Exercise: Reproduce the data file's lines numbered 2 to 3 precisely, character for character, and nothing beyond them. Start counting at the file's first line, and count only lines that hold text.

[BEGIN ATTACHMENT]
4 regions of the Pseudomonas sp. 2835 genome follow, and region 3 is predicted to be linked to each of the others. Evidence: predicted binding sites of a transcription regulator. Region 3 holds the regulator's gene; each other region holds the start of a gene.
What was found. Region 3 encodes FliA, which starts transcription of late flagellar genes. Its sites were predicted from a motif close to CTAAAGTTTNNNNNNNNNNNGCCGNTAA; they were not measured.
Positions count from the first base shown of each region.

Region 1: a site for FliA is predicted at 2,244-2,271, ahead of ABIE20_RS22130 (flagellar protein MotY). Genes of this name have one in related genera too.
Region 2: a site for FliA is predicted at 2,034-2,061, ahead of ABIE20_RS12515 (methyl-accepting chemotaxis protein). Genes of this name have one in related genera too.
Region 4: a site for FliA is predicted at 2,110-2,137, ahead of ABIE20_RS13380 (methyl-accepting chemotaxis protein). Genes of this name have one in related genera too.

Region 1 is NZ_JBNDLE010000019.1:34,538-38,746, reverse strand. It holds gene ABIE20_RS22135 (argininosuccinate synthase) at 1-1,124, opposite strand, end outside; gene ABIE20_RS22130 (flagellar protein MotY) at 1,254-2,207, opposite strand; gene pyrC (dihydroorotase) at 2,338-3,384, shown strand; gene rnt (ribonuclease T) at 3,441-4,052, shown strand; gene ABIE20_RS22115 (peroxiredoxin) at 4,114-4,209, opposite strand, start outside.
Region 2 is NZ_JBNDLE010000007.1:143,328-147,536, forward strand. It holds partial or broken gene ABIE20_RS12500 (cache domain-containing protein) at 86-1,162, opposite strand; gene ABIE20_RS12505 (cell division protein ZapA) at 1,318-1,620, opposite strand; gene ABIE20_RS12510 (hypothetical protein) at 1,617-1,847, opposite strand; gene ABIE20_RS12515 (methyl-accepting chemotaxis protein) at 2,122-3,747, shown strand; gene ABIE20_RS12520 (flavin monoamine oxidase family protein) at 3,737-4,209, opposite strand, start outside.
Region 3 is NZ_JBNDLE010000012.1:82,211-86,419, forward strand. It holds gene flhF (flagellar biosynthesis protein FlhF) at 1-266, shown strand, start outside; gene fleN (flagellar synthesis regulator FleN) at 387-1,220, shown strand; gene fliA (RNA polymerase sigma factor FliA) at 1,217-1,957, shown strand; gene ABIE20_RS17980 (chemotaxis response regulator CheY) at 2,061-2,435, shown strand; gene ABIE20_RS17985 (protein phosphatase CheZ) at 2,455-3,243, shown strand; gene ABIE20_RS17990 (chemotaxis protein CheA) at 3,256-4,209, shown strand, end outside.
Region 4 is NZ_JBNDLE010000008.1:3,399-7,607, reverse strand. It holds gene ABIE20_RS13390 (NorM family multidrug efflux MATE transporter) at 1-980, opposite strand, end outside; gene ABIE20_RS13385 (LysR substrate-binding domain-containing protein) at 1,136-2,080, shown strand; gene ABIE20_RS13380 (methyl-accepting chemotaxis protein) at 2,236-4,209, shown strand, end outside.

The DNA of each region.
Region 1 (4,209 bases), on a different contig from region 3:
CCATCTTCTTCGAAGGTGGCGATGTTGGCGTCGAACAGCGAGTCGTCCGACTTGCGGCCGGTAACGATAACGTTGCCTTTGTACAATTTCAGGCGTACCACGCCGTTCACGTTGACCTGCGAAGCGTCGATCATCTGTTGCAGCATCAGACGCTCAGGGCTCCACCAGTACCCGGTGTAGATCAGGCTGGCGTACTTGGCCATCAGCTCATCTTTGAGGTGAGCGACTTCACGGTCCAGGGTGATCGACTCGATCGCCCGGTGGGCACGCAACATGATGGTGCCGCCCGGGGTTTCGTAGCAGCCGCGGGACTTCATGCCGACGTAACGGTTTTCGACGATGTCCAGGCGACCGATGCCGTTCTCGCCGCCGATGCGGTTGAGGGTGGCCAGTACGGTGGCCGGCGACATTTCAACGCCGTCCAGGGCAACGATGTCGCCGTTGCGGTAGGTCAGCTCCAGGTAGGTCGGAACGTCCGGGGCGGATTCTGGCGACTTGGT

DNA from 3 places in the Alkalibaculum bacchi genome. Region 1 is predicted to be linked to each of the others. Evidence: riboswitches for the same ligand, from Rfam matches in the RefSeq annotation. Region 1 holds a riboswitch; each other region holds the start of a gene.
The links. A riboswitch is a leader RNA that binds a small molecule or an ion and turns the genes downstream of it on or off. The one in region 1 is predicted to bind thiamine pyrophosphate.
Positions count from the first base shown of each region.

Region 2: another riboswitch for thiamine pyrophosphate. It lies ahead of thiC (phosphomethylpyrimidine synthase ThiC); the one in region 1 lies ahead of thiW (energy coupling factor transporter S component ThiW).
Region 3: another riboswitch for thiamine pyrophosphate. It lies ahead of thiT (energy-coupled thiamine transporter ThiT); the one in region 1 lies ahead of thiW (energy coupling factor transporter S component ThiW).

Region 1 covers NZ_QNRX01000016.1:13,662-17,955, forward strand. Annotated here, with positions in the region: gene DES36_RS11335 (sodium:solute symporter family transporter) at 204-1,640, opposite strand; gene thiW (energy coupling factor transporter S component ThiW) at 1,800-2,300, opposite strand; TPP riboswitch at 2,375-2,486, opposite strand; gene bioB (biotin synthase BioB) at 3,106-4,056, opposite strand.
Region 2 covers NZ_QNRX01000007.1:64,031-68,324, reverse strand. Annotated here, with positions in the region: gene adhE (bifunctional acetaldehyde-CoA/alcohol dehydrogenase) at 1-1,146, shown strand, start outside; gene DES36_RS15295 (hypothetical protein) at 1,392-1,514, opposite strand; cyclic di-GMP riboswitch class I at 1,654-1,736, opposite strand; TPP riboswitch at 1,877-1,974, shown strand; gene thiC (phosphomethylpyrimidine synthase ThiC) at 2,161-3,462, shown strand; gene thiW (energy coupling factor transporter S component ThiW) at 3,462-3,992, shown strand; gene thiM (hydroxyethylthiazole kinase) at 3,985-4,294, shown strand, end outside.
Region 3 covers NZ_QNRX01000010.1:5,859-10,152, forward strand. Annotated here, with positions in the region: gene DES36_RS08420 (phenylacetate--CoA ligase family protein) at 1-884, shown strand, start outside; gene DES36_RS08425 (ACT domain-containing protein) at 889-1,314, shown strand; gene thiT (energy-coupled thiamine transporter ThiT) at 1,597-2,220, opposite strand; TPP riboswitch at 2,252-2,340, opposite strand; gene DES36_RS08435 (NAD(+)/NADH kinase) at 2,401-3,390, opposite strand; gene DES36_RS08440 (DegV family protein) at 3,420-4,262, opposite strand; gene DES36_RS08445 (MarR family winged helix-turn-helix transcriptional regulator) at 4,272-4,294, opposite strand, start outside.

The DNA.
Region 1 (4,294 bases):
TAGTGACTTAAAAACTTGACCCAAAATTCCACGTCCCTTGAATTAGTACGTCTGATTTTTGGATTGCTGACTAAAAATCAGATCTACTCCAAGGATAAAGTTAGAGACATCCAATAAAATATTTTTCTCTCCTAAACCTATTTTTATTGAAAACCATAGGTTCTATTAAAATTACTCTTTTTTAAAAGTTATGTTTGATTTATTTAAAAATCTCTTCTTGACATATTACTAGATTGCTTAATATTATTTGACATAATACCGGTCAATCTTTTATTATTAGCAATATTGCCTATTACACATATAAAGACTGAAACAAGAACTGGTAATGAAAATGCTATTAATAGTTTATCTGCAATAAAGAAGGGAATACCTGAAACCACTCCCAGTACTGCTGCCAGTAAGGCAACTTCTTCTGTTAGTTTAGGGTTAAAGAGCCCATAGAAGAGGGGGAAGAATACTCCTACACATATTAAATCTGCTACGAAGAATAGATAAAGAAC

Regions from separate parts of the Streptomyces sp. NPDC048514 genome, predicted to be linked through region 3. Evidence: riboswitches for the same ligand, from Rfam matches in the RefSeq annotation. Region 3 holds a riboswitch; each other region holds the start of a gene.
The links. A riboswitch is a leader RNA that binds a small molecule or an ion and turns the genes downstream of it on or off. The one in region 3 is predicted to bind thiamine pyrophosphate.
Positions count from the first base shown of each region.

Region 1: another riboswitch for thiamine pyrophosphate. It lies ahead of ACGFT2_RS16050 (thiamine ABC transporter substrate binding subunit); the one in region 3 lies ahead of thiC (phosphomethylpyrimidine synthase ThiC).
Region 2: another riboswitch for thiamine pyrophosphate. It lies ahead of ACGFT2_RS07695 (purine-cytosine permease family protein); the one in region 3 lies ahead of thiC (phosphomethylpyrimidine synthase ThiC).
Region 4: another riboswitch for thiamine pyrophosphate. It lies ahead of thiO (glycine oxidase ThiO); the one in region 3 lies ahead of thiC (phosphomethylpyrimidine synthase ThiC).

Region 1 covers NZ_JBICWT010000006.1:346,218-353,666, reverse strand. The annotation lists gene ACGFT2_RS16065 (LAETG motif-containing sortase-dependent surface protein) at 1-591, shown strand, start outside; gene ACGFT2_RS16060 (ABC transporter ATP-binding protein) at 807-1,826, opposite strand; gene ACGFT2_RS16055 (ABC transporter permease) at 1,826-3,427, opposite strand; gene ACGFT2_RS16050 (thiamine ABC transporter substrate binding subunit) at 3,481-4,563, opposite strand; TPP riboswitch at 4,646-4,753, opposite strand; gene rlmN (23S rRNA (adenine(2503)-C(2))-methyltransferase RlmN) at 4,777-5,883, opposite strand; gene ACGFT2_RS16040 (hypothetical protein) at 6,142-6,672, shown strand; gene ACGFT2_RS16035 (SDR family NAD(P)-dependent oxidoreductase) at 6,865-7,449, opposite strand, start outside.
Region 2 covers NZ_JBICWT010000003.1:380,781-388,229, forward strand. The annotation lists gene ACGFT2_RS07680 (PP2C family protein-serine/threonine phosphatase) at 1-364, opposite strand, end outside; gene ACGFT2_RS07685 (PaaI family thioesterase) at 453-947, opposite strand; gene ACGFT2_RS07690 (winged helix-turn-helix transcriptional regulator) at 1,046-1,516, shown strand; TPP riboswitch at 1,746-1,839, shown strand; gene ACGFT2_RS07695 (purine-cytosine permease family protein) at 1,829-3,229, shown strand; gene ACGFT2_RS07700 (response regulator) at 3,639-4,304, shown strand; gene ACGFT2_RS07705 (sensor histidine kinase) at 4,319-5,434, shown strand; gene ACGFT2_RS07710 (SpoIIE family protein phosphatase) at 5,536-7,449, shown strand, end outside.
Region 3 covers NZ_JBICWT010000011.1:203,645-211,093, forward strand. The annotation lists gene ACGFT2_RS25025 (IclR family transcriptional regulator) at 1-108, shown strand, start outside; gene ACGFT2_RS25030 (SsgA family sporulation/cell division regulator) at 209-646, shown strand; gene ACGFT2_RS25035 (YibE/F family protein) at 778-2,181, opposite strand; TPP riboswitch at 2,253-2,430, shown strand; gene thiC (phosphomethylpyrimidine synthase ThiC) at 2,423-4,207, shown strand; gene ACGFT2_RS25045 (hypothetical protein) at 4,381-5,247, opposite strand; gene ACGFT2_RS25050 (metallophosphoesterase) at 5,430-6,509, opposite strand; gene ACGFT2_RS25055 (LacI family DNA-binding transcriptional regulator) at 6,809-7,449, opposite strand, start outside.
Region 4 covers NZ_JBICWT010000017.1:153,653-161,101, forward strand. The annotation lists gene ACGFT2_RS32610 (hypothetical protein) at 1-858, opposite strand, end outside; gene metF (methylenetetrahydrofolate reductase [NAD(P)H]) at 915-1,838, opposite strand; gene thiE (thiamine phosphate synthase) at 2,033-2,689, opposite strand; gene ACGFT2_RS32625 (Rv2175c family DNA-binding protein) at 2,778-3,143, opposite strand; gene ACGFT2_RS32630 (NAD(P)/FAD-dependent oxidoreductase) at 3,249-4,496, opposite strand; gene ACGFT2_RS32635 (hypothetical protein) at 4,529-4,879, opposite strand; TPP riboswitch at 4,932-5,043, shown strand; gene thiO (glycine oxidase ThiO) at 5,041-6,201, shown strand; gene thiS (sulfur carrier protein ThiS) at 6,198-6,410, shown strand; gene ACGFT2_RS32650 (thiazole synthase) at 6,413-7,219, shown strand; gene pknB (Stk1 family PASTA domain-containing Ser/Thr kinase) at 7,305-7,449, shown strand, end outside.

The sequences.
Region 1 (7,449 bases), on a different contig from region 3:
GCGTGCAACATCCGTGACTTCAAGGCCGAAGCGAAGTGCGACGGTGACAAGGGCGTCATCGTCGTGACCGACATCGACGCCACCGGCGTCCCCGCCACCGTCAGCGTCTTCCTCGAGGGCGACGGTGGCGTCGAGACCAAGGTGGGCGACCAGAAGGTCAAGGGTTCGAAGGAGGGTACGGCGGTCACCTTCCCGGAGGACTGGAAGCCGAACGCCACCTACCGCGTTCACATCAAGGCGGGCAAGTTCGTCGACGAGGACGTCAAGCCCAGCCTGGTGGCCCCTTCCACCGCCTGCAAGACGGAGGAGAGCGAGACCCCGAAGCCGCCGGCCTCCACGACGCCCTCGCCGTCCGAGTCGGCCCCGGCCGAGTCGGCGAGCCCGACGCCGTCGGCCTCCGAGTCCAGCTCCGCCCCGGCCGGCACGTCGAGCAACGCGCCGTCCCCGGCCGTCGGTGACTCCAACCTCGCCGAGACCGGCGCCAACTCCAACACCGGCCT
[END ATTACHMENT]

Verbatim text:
What was found. Region 3 encodes FliA, which starts transcription of late flagellar genes. Its sites were predicted from a motif close to CTAAAGTTTNNNNNNNNNNNGCCGNTAA; they were not measured.
Positions count from the first base shown of each region.